• Pepper – Freshly ground black pepper provides a touch of heat and spice.
  • Cumin – Warm and nutty cumin pairs well with turkey, especially in dishes like chili.
  • Cinnamon – A dash of cinnamon enhances the natural sweetness of turkey meat.
  • Allspice – With warming notes of cinnamon, clove, and nutmeg, allspice suits fall turkey dinners.
  • Paprika – Whether mild, smoked, or spicy, paprika provides turkey with rich flavor.

Seasoning under the skin

One effective way to infuse flavor into turkey is to apply herbs and spices directly under the skin before cooking. Try this technique with any of these combinations:

  • Rosemary, thyme, sage
  • Lemon, garlic, parsley
  • Onion and garlic powder, dried oregano
  • Cinnamon, allspice, black pepper

Gently loosen the skin from the breast and legs of the turkey using your fingers. Rub the herb and spice blend under the skin, directly on the meat. The skin will hold the seasoning against the turkey while it roasts.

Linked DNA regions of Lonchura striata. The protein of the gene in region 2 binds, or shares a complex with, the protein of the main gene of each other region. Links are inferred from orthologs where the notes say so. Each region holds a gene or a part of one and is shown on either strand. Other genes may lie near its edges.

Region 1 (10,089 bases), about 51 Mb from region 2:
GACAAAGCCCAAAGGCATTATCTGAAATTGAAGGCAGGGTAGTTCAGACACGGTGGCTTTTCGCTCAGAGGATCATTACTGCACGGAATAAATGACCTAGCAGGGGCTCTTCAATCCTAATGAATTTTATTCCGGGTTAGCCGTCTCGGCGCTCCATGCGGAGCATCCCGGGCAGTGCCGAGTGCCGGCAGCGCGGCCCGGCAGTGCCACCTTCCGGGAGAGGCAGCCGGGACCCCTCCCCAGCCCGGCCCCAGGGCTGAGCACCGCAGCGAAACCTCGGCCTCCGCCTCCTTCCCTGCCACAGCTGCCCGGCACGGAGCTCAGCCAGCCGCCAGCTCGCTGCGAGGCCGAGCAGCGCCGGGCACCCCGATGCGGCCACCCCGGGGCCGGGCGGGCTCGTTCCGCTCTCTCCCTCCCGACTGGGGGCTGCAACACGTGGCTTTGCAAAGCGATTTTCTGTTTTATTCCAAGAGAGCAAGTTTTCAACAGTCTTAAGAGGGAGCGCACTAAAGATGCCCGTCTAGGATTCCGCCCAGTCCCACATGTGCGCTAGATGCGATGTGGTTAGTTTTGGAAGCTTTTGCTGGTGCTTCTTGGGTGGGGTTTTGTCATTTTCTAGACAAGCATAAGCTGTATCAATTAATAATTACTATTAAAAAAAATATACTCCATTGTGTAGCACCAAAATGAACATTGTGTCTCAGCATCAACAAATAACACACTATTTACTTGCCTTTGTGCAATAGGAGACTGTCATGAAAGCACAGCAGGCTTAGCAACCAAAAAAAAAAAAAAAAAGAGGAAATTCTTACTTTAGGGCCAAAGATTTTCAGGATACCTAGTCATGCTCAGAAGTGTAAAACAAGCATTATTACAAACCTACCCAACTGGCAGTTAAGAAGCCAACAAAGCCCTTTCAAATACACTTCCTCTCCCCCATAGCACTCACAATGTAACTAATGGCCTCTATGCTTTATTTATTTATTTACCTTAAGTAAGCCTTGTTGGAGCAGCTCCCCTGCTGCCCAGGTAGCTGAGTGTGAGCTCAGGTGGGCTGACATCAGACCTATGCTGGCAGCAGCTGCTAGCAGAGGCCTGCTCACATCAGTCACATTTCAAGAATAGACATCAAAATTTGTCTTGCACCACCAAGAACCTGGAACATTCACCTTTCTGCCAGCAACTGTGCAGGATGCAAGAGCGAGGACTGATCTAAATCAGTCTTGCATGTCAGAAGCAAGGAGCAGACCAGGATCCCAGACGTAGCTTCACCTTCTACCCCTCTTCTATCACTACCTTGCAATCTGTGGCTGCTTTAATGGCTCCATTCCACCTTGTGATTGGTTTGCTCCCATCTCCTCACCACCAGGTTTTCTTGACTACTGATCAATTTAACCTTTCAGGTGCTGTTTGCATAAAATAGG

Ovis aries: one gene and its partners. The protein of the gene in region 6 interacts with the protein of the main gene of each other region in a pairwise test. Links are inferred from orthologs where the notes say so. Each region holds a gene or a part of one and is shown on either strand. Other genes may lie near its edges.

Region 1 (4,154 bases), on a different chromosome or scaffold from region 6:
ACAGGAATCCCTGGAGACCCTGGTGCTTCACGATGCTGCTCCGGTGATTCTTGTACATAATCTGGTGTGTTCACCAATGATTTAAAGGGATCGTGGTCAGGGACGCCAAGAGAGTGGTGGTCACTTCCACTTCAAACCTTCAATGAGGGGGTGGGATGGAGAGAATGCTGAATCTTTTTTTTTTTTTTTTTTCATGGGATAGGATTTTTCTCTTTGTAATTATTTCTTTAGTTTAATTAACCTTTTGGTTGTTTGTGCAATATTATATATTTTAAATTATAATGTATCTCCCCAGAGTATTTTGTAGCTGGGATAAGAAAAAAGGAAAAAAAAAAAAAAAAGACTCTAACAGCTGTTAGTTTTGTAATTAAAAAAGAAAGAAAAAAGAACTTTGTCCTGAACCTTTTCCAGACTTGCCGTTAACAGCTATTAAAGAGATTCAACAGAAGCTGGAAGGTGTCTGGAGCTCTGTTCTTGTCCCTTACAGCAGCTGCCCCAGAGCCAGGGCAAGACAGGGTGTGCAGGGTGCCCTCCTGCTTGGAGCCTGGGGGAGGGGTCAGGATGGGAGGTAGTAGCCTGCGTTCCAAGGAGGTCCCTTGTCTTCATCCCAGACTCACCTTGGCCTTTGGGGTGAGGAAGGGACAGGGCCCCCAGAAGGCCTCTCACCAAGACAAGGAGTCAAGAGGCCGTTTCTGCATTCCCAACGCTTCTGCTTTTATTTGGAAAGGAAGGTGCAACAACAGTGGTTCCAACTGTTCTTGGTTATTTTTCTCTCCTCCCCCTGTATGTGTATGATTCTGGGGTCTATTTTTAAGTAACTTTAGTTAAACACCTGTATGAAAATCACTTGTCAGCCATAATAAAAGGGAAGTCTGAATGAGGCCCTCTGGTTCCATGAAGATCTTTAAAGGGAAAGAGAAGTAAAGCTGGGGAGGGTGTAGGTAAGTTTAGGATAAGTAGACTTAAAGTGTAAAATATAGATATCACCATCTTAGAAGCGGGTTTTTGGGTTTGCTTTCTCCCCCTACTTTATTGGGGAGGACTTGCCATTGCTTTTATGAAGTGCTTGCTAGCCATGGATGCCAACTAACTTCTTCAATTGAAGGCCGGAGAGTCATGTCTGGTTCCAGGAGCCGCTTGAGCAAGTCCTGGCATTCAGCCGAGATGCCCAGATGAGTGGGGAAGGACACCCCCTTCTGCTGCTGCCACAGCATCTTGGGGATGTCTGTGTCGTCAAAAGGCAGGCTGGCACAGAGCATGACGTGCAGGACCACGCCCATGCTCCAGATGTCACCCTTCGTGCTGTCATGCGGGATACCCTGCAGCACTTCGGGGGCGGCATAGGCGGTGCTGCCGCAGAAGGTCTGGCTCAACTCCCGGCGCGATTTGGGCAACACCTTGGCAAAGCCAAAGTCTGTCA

Herb butter under skin

For even more moisture and flavor, slip compound herb butter under the turkey skin. Combining softened butter with herbs and massaging it directly onto the meat keeps the turkey extra tender and juicy. Make herb butter with any of these mixes:

  • Parsley, tarragon, lemon zest
  • Sage, rosemary, thyme
  • Chives, paprika, garlic powder

Aromatic ingredients in the cavity

Stuffing the turkey cavity with fresh herbs, citrus, onions, garlic, or peppers adds flavor from the inside out. Some good options include:

  • Lemon halves
  • Garlic cloves
  • Chopped onion
  • Sprigs of fresh rosemary, sage, thyme, or parsley
  • Sliced apples or oranges
  • Dried chilies or chili powder

The juices from these ingredients will season the turkey as it cooks. Aromatics like these can be used alone or along with traditional stuffing or dressing inside the cavity.

Basting and glazing

Basting turkey as it roasts helps keep it moist and infuses herb flavor into the meat. You can baste with melted butter or oil mixed with any combination of herbs and spices. Here are a few tasty baste options: